I’m a bit of an anomaly. I started writing my first book in February of last year, which means I’ve been a writer for about 14 months. Four books in fourteen months is NOT normal, so people shouldn’t stress if they’ve been working on the same book for a long time. I never had ambitions of being a writer. But I am a prolific reader and always had tons of book ideas. One day I had an idea that wouldn’t leave my head so I thought, “Hey why not write a book?” I’m so glad I took that random thought and ran with it because now I have a greatly needed creative outlet.
4. What tips do you have for aspiring writers?
My biggest piece of advice is don’t think, just write. Writers are their own worst enemies when it comes to finishing a book. We expect perfection because the book is our baby. But we over analyze and agonize and then writing becomes a chore instead of a pleasure. Nobody’s first draft is good enough to publish. So just have fun and finish something. The sense of accomplishment and relief will give you the motivation to keep going. It’s a lot easier to perfect a finished manuscript than a work in progress.
5. What are your favorite:
Books/authors/genres:I like YA and NA books in many genres: dystopian, fantasy, sci-fi, contemporary, etc. For me it’s about the writer’s style more than the genre. I prefer books with dialogue, action and comedy to books that are heavy with description, drama and inner monologue. And there must be a romantic element, no matter how small. I know this might sound hokey, but my favorite author is my sister, Kelly Oram. We have similar personalities and sense of humor and I love her writing style. She’s been writing a long time and has essentially been my mentor.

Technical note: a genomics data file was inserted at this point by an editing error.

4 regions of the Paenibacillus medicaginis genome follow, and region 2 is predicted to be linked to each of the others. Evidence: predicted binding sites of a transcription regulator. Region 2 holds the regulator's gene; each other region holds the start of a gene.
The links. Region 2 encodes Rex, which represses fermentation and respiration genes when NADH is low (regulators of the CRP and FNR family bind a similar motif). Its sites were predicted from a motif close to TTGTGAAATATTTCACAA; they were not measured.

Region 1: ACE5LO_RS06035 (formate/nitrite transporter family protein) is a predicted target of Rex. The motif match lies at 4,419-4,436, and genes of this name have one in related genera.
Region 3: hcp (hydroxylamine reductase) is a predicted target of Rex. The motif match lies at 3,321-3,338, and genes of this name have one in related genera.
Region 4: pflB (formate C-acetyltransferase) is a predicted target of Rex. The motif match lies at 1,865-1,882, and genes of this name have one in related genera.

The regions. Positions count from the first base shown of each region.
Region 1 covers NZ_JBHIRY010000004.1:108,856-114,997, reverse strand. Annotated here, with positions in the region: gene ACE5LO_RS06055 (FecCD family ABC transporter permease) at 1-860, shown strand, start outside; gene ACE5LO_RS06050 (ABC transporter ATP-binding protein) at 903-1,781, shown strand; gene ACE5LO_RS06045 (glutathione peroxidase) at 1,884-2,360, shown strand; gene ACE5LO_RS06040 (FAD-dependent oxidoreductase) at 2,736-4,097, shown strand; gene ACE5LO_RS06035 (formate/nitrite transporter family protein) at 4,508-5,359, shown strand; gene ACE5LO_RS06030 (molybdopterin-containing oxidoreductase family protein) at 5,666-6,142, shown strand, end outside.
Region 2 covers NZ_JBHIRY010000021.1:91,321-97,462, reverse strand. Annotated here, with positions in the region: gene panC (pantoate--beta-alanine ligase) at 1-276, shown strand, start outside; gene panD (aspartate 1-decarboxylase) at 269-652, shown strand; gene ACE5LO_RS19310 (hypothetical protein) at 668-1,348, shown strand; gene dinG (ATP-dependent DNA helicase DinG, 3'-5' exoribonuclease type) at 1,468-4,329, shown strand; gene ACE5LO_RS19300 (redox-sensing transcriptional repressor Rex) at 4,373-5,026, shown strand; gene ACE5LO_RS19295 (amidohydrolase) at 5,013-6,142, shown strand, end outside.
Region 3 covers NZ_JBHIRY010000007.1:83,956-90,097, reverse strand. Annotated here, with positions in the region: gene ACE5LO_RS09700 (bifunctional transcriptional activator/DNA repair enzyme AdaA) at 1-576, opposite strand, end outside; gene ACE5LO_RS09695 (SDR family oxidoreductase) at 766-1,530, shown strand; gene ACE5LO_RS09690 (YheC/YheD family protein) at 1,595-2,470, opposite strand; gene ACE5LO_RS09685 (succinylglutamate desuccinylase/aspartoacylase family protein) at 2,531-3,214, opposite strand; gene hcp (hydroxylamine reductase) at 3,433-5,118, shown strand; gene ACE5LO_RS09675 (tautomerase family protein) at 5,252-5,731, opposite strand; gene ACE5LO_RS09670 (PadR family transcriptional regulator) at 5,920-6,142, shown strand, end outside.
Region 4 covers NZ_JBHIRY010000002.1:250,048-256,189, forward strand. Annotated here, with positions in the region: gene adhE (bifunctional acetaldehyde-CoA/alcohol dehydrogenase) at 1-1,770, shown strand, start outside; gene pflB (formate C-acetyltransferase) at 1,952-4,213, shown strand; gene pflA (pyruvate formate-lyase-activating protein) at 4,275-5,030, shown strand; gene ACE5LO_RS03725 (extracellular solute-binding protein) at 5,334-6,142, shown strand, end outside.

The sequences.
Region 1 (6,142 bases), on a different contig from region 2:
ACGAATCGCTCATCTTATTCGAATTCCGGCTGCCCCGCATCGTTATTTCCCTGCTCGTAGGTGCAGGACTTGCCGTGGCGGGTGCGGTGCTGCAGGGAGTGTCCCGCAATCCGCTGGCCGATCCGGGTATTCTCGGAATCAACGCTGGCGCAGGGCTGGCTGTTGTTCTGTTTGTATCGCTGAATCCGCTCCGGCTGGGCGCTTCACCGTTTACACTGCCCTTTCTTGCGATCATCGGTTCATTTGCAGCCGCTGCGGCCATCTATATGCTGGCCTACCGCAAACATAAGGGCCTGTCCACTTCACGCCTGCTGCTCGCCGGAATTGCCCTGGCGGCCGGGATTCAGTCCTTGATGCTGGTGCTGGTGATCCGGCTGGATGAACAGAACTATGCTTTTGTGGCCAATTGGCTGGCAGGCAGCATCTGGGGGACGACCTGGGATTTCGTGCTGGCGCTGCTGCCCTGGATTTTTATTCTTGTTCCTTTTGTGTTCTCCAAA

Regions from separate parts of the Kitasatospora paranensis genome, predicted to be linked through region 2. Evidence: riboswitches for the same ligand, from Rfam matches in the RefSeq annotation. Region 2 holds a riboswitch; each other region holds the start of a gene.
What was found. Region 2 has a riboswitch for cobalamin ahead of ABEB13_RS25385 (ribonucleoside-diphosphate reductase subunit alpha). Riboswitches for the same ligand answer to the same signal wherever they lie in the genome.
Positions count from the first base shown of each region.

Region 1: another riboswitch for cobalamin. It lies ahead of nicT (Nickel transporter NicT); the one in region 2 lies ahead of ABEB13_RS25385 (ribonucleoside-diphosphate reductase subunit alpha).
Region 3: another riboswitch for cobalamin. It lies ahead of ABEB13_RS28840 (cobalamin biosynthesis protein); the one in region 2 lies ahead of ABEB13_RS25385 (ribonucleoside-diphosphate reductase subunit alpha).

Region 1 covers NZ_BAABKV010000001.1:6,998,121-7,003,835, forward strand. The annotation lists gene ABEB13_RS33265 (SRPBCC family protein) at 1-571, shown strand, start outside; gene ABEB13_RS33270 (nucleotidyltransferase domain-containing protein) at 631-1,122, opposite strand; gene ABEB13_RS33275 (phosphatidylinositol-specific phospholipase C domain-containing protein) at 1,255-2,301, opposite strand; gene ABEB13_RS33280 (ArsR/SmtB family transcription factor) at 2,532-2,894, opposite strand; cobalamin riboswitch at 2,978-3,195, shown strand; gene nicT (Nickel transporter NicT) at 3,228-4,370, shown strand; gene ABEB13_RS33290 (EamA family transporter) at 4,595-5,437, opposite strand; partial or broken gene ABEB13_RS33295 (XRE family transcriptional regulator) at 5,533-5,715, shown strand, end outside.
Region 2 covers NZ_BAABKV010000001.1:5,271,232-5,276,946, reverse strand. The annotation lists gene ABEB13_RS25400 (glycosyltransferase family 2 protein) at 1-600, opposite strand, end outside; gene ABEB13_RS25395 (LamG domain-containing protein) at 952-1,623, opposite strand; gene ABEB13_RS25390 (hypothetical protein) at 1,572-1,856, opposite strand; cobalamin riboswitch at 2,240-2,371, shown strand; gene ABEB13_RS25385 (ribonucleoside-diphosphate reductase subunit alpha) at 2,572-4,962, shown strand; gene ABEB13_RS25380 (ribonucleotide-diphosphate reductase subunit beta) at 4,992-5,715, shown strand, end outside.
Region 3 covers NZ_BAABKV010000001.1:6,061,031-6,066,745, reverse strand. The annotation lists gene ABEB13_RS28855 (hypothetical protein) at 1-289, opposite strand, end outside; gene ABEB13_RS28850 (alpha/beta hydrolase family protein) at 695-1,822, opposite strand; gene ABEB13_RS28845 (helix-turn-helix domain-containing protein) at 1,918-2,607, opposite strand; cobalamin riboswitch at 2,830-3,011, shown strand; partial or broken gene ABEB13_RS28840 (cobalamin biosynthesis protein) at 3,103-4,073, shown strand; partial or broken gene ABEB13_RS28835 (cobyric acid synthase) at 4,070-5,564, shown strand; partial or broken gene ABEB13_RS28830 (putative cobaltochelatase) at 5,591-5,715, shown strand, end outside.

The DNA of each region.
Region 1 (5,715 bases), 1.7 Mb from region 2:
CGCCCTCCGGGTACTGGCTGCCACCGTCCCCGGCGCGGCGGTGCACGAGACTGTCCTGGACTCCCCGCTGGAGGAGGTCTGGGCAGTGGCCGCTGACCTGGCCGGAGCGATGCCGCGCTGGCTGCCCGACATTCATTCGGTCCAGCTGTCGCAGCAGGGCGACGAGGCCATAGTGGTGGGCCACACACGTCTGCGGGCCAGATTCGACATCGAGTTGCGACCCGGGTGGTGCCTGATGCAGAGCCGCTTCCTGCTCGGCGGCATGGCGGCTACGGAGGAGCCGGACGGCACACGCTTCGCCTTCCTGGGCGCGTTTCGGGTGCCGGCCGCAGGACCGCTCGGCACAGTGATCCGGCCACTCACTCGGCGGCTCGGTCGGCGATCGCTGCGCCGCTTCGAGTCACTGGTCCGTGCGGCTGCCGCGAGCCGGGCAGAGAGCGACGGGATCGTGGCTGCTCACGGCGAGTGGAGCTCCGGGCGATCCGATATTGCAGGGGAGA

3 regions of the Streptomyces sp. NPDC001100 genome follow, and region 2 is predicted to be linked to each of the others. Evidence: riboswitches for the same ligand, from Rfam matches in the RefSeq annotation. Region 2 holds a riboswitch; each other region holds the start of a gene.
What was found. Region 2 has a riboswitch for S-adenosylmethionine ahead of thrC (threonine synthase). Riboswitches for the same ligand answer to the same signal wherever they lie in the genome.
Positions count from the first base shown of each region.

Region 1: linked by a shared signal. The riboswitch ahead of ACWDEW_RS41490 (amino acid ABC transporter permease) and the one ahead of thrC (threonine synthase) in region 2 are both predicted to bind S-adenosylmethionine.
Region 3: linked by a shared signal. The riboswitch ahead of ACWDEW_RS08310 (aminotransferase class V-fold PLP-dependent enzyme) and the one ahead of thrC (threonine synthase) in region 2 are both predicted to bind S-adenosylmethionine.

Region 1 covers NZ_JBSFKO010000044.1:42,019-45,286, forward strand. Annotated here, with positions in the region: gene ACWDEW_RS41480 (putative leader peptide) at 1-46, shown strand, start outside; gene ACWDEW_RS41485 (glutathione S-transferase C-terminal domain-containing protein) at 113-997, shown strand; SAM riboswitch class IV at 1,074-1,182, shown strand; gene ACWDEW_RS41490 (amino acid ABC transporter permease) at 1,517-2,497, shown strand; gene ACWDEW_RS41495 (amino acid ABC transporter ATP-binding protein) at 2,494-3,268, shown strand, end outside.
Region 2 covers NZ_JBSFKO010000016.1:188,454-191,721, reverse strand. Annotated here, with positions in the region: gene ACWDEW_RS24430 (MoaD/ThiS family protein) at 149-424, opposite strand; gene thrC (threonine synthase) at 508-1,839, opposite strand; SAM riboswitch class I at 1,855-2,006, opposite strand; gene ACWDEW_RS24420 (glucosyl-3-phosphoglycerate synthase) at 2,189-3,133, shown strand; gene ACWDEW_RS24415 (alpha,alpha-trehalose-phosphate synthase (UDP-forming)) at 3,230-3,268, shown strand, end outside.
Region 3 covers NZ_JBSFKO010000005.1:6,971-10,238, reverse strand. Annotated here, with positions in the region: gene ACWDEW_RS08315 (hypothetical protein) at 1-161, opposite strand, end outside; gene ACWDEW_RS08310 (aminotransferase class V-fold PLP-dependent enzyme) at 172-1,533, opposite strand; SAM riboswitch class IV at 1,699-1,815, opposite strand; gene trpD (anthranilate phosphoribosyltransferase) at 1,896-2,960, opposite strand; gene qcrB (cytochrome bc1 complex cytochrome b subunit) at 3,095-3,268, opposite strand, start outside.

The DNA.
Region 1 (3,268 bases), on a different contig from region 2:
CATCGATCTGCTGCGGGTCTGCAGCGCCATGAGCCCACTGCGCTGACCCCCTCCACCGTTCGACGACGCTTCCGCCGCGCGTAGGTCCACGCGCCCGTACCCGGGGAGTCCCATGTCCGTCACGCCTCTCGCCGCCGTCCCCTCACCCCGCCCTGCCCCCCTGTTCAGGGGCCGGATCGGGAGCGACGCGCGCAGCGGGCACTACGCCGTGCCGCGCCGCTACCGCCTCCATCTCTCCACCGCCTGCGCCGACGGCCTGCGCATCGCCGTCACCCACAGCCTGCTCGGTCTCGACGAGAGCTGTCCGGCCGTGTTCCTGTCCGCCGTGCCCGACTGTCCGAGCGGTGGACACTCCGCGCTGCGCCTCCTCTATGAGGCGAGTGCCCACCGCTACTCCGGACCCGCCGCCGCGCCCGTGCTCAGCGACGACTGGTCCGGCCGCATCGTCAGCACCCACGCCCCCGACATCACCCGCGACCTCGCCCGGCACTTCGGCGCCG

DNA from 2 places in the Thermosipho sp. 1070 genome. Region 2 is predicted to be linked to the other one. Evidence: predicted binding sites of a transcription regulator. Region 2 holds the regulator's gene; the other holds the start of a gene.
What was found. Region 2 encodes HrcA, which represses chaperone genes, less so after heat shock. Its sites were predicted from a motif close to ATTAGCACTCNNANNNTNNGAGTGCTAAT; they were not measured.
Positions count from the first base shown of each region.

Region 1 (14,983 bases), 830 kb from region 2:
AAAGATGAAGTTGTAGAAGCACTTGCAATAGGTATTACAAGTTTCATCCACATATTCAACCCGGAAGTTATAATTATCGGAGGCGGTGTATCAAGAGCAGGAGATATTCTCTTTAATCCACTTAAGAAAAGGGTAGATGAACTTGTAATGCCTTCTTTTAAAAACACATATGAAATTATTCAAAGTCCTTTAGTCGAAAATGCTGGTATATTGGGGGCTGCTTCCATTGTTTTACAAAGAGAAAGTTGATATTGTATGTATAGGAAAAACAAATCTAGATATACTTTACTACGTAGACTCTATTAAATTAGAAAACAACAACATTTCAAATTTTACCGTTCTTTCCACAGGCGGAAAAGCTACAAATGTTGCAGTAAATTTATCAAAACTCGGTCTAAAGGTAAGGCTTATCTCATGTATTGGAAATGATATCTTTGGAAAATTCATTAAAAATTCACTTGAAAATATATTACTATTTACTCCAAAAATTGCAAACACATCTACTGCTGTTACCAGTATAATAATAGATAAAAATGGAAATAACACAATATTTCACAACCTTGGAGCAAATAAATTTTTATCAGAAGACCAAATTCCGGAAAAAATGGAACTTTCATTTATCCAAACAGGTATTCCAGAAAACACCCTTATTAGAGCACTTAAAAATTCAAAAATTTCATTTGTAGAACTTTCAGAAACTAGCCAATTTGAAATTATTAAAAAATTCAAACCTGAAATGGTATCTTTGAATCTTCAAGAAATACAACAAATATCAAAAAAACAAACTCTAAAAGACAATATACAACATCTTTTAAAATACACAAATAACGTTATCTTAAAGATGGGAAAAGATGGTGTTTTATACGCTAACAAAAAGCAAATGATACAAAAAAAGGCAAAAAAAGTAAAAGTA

Movies/TV Shows: For movies, I love action/suspense. If it’s funny, all the better. I also love a good psychological or political thriller. In TV, comedy is my game. Some of the shows I love are: Psych, Community, The Office, How I Met Your Mother, The New Girl, Raising Hope...you get the picture.
Music: I appreciate all music. I don’t really listen to Rap or Country, but bounce around to everything else. My favorite is alternative rock and has been ever since I was a teenager. Today’s alternative rock is a lot different than it was in the 90’s, but both are good. Back then my favorite band was Bush. Now it’s probably Fall Out Boy or The Killers. My husband rolls his eyes at my gigantic star crush on Brandon Flowers, The Killers lead singer.
Food/Writing snack: I try not to snack too much while I’m working because I’d be eating all day. But if I had to pick one perfect writing snack, it’d be candied nuts. I always have a diet coke by my side, but if it’s late, I switch to caffeine free. I’d be thrilled to write all night, but my family generally frowns upon it.
About the Author:
Read below for an excerpt from the book:
Jayden’s glare intensified, and I could tell she was sending me mental death threats. Eventually, she gave up and sat down across from me. “Was that so hard?” I asked.
“About as hard as your head.”
“I have harder parts than my head,” I countered. Her eyes grew wide at the implication. I let her stew for a second before lifting my sleeve and flexing my bicep. “You think that’s hard? You should see my abs.” I’d said it as a joke, but it was basically true.
She was surprised for the briefest moment, then she grunted. “How Cro-Magnon of you.”
“Your grunt suggests you’re familiar with the genotype on a personal level.” I smirked.
Jayden’s eyes narrowed. “At least I’ve evolved. Your face suggests that you haven’t yet.”
I tsked in good nature. “Your face might be prettier than mine, but your manners prove you haven’t evolved as much as you think.”